The field of science and mathematics is filled with our acknowledgement of certain people, who we believe made groundbreaking contributions. In Mathematics, this is the norm. Almost every equation, theorem, conjecture or result, is associated with a name. If you don’t believe me, you should look at the Wikipedia page listing the theorems we know in mathematics. In many ways, we do so to acknowledge the contributions of certain individuals who significantly contributed to our understanding of a particular field.
Much of research is an endeavour where we are trying to make slow, incremental progress in our understanding of nature and using this understanding to make our lives a little bit better. Once in a while, we figure out something new and exciting. One could even argue that this event is purely stochastic. To attribute our entire understanding of quantum mechanics for example, to a few individuals who worked in the 1930’s, would be to blatantly disregard important contributions by hundred’s of others.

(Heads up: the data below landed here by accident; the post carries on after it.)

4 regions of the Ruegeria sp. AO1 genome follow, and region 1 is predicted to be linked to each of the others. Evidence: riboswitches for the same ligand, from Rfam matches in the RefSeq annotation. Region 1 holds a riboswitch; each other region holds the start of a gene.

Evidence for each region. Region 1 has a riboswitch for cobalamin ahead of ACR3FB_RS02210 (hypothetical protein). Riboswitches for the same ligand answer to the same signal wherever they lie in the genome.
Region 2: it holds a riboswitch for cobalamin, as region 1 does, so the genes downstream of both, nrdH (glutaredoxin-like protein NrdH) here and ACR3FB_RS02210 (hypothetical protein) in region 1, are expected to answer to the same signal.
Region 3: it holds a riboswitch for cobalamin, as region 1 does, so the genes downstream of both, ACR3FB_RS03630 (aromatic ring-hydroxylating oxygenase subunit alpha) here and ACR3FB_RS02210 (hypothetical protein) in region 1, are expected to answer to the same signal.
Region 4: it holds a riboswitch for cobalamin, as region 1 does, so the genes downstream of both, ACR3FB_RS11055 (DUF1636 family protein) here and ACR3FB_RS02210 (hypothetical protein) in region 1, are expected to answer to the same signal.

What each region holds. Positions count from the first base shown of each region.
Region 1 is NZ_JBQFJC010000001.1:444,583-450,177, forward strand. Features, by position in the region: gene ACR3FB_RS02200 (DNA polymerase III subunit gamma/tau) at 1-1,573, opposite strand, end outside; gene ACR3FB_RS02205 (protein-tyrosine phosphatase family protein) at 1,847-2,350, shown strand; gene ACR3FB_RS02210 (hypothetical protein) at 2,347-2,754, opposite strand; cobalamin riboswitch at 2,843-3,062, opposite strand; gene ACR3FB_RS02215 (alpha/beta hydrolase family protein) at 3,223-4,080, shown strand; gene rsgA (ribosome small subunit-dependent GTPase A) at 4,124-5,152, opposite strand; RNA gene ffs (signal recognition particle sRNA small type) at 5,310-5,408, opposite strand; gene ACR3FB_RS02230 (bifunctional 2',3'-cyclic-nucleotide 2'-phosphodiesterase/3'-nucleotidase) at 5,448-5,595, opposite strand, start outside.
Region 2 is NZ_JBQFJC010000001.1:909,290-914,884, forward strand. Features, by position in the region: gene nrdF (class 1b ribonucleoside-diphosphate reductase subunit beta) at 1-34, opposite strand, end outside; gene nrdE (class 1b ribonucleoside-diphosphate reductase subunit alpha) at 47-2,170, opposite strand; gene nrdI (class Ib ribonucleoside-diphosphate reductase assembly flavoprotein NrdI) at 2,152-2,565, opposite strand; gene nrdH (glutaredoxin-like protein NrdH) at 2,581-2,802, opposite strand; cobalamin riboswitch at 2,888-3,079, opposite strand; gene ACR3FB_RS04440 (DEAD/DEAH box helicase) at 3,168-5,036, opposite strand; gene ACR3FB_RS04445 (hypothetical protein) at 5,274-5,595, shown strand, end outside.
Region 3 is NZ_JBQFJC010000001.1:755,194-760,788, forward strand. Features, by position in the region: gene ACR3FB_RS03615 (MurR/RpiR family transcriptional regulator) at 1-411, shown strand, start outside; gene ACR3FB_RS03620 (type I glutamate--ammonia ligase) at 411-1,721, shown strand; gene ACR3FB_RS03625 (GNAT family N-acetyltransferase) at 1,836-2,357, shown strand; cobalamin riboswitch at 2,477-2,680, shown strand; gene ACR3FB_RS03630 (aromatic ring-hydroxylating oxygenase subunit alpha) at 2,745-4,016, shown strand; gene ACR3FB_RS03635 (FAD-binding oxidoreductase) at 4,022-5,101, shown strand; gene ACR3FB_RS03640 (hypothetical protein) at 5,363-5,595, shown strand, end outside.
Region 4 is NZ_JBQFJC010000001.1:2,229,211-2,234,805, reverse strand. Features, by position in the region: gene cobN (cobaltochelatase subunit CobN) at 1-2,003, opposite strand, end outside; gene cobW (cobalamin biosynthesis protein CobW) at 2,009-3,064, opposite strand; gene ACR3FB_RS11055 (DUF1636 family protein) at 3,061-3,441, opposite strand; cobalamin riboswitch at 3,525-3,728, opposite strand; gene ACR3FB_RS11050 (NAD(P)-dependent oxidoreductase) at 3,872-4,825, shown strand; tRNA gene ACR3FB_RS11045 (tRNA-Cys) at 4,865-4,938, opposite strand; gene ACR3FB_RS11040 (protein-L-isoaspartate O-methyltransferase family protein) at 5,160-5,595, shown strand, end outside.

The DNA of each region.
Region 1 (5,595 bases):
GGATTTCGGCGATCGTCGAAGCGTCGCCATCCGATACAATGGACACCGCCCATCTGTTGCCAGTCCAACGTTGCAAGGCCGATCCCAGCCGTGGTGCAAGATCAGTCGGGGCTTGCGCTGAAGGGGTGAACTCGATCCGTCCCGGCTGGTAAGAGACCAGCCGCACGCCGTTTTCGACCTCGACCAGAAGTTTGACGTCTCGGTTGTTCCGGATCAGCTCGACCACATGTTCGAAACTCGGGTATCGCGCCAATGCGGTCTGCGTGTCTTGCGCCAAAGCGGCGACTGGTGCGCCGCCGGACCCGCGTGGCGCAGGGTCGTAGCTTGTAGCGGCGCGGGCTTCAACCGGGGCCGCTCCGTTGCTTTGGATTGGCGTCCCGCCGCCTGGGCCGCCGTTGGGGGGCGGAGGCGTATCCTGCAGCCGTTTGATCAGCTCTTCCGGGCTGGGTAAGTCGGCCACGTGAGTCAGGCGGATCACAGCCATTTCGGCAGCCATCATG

And in this manner, the rewards in science are heavily biased towards those who manage to convince their peers that they have found something new and exciting. Selling the idea that one’s work is revolutionary should not be the norm, but should be the exception. Perhaps the nature of human interaction has to be such that the “winner takes it all”. So be it. Regardless, there is value in incremental progress, which is too often overlooked.